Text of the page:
Gas Stove Installation

ANDY_W

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I am putting this before the honorable members of this forum as a reality check.

For the last 18 years, my two ring gas stove has been one of those with a Camping
Gaz bottle screwed directly under the stove.

The whole thing is mounted firmly, not gimballed, in an open topped box in the galley area.
The bottle rests on the bottom of the box and the stove is secured with latches to the box.

A gas alarm sensor is fitted at the bottom of the box.

In an emergency, the box can be dismounted, without disturbing the stove, and thrown over the side.

Anytime I mention this arrangement, especially to surveyors, I am greeted with expressions of horror, as if the whole thing was the work of the devil, and I am left with the impression that they honestly believe that I am playing with fire.

The attraction of such a system to me is that it is very simple and uncomplicated. There is only one seal ( stove to cylinder ). Provided I ensure that the seal is in good condition ( I inspect it every time I change the bottle ) no other maintenance is required.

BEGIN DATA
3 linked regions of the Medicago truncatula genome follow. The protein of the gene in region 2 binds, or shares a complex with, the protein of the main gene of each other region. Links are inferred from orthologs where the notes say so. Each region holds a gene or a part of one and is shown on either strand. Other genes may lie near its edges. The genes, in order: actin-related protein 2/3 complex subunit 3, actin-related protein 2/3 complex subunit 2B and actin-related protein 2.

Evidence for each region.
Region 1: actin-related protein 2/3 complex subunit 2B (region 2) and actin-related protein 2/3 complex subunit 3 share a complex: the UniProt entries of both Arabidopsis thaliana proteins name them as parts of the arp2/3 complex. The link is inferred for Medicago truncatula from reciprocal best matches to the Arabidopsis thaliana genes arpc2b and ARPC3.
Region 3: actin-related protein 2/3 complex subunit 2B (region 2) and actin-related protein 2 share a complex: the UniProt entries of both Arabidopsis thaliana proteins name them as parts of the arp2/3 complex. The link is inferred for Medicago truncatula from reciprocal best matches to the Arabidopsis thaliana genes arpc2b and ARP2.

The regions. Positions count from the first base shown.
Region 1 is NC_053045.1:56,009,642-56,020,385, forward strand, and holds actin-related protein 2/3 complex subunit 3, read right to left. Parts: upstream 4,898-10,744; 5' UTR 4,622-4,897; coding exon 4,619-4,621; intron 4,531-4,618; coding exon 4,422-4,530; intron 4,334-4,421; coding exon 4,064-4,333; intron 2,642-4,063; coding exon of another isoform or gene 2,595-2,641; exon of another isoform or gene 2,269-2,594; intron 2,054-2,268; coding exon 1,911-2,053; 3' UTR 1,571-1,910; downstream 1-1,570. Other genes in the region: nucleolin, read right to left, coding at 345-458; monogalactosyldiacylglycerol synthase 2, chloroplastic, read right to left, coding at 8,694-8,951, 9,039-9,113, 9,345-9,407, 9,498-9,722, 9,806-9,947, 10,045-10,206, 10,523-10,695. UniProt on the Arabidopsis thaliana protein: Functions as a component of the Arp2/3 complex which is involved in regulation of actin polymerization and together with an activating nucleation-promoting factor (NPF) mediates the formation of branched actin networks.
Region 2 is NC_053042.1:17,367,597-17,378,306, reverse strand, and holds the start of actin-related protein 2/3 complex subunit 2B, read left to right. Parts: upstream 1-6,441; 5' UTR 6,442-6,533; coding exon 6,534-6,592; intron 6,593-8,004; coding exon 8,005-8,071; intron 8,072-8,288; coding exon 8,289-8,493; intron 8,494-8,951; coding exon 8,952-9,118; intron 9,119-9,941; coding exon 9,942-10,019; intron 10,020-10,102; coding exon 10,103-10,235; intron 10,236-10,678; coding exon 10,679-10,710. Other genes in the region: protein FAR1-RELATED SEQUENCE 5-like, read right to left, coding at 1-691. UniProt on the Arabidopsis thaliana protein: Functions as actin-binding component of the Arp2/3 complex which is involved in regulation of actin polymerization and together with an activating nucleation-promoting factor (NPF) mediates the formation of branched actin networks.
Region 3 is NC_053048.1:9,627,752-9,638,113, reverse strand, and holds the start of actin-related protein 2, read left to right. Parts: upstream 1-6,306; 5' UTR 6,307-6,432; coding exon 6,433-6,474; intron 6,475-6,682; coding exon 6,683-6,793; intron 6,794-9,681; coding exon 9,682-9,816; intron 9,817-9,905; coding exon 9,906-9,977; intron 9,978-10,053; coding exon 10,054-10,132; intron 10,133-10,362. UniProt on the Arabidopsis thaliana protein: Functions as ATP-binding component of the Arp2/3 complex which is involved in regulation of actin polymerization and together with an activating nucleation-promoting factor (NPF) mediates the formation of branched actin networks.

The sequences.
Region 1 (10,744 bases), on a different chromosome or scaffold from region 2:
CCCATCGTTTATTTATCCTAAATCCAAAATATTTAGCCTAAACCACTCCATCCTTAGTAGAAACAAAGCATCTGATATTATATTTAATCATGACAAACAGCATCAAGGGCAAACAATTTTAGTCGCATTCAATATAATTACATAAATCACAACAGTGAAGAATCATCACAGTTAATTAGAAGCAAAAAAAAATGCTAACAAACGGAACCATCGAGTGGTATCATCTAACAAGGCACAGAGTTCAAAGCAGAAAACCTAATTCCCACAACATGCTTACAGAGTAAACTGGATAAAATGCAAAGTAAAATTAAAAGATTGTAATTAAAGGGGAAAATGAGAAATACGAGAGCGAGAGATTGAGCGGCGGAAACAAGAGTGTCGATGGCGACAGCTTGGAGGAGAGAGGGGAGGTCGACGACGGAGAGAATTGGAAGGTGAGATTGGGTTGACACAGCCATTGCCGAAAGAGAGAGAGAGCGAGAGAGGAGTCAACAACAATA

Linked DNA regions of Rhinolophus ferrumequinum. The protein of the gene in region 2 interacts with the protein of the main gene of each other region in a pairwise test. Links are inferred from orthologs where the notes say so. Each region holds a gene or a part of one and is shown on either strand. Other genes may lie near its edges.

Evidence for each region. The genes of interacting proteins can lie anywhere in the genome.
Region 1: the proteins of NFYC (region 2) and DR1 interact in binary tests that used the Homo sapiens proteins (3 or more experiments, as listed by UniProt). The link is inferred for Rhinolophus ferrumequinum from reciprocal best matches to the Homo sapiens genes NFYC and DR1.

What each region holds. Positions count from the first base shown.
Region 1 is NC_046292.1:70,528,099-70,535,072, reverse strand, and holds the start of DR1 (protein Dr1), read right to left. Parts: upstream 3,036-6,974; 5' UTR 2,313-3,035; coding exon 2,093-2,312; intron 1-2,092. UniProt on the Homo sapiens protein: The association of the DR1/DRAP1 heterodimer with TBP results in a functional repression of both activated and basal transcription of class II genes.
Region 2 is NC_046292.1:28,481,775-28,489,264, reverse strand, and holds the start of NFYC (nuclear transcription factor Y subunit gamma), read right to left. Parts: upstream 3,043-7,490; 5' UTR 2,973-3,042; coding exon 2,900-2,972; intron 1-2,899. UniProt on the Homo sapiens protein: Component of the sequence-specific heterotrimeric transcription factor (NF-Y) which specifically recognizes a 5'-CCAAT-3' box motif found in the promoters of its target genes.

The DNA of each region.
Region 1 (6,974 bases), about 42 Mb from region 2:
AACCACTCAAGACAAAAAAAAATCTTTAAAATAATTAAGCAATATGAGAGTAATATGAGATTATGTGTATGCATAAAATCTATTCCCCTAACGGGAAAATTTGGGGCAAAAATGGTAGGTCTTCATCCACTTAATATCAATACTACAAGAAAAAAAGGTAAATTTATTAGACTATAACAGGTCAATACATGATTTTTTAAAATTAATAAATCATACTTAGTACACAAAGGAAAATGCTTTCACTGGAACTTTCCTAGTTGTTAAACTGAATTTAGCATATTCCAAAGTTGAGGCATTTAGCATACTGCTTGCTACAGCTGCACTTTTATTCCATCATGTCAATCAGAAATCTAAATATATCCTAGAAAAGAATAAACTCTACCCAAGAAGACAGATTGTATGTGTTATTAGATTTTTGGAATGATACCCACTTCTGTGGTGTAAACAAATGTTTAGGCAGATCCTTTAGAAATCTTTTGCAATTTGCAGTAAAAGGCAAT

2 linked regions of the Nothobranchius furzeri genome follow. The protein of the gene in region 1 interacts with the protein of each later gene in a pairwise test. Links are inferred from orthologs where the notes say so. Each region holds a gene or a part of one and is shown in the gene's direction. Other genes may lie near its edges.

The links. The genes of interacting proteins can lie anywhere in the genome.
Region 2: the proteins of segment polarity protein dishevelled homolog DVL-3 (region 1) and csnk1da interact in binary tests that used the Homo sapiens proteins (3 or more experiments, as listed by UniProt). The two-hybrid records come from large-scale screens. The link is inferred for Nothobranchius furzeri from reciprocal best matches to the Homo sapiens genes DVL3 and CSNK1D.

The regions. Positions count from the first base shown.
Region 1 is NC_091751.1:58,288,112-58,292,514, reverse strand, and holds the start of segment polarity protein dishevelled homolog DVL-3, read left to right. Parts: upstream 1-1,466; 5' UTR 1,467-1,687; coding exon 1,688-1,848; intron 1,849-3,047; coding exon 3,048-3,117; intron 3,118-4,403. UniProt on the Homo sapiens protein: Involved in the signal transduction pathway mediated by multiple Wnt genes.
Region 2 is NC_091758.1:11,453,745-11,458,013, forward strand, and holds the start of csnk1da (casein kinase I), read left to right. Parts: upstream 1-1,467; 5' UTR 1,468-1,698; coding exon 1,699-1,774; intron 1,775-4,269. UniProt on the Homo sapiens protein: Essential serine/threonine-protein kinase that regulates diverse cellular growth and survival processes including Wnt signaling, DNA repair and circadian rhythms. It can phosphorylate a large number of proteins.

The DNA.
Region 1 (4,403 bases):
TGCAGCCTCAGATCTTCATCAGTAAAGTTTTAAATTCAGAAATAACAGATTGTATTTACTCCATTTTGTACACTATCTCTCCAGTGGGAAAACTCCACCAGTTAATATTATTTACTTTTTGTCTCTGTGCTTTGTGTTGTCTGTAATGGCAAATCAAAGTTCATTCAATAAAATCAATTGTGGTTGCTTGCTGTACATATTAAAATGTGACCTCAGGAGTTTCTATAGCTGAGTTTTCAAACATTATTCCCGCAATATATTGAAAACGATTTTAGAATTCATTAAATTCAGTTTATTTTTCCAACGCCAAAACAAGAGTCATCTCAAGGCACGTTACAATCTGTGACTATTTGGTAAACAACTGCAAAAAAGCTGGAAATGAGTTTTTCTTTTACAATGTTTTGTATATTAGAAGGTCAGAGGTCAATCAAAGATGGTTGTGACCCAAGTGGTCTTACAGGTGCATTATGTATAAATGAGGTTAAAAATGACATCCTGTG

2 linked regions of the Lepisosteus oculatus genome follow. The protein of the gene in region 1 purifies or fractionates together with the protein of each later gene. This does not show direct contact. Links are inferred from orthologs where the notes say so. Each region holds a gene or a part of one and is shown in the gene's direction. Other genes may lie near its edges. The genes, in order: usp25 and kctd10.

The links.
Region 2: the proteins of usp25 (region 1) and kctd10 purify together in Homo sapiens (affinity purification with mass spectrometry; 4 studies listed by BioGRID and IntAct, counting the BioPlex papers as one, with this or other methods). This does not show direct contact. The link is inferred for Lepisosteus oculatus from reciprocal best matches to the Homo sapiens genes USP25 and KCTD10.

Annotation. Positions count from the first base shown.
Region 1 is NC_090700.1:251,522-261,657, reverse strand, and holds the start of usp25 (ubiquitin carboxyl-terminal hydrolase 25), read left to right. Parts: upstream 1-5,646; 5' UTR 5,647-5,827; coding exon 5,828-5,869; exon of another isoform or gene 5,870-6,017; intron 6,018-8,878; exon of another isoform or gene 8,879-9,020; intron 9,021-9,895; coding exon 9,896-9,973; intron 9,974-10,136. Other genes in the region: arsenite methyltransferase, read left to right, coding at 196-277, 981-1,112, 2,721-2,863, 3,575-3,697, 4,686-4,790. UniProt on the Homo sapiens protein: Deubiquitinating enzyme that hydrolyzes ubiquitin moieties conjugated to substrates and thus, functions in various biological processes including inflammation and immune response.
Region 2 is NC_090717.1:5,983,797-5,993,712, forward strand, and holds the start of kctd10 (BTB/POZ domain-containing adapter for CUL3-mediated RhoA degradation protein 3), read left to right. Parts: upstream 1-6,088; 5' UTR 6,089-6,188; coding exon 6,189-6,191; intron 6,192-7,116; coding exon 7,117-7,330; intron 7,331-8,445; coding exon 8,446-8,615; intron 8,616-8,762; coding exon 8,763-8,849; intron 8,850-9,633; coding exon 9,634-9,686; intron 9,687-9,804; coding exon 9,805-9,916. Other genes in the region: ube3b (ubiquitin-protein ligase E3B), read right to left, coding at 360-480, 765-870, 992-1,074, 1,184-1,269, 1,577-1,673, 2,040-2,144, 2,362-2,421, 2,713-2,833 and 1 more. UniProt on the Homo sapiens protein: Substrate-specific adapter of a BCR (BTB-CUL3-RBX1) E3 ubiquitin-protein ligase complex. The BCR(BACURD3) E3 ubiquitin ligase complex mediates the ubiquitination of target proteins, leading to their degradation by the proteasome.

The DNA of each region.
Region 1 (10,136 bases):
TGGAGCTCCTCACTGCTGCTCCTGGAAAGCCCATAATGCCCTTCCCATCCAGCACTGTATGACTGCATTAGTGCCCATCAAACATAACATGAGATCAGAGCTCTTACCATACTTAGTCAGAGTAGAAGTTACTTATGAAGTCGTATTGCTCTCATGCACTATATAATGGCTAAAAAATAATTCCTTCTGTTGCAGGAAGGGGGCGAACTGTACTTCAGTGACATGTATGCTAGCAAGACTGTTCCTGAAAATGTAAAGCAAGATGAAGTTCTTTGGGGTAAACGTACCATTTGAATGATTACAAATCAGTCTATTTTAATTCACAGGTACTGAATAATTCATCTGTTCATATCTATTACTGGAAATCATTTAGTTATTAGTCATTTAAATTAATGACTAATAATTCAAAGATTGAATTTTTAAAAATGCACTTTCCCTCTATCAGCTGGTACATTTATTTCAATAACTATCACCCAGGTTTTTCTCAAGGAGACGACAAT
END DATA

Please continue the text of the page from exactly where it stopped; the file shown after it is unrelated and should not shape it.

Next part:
Compare this with the requirements for a modern gas system:

6 or 7 joints minimum from bottle to stove
Gas pipe passing through bulkheads and locker sides
Flexible connection from tap to stove.
Gas tight locker sealed from the rest of the boat and draining over the side.

Each joint and every point at which the pipe passes through a bulkhead is a potential failure point, requiring frequent inspection for safety, even if, as is often the case, the system is wholly or partially buried behind interior fittings.

I wonder how many people religiously inspect their entire gas system every month or so, as I do when I change bottles.

I also wonder how many gas explosions on boats have been due to un-noticed failure
of systems installed to modern requirements. That on Lord Trenchard, a training ship, springs to mind.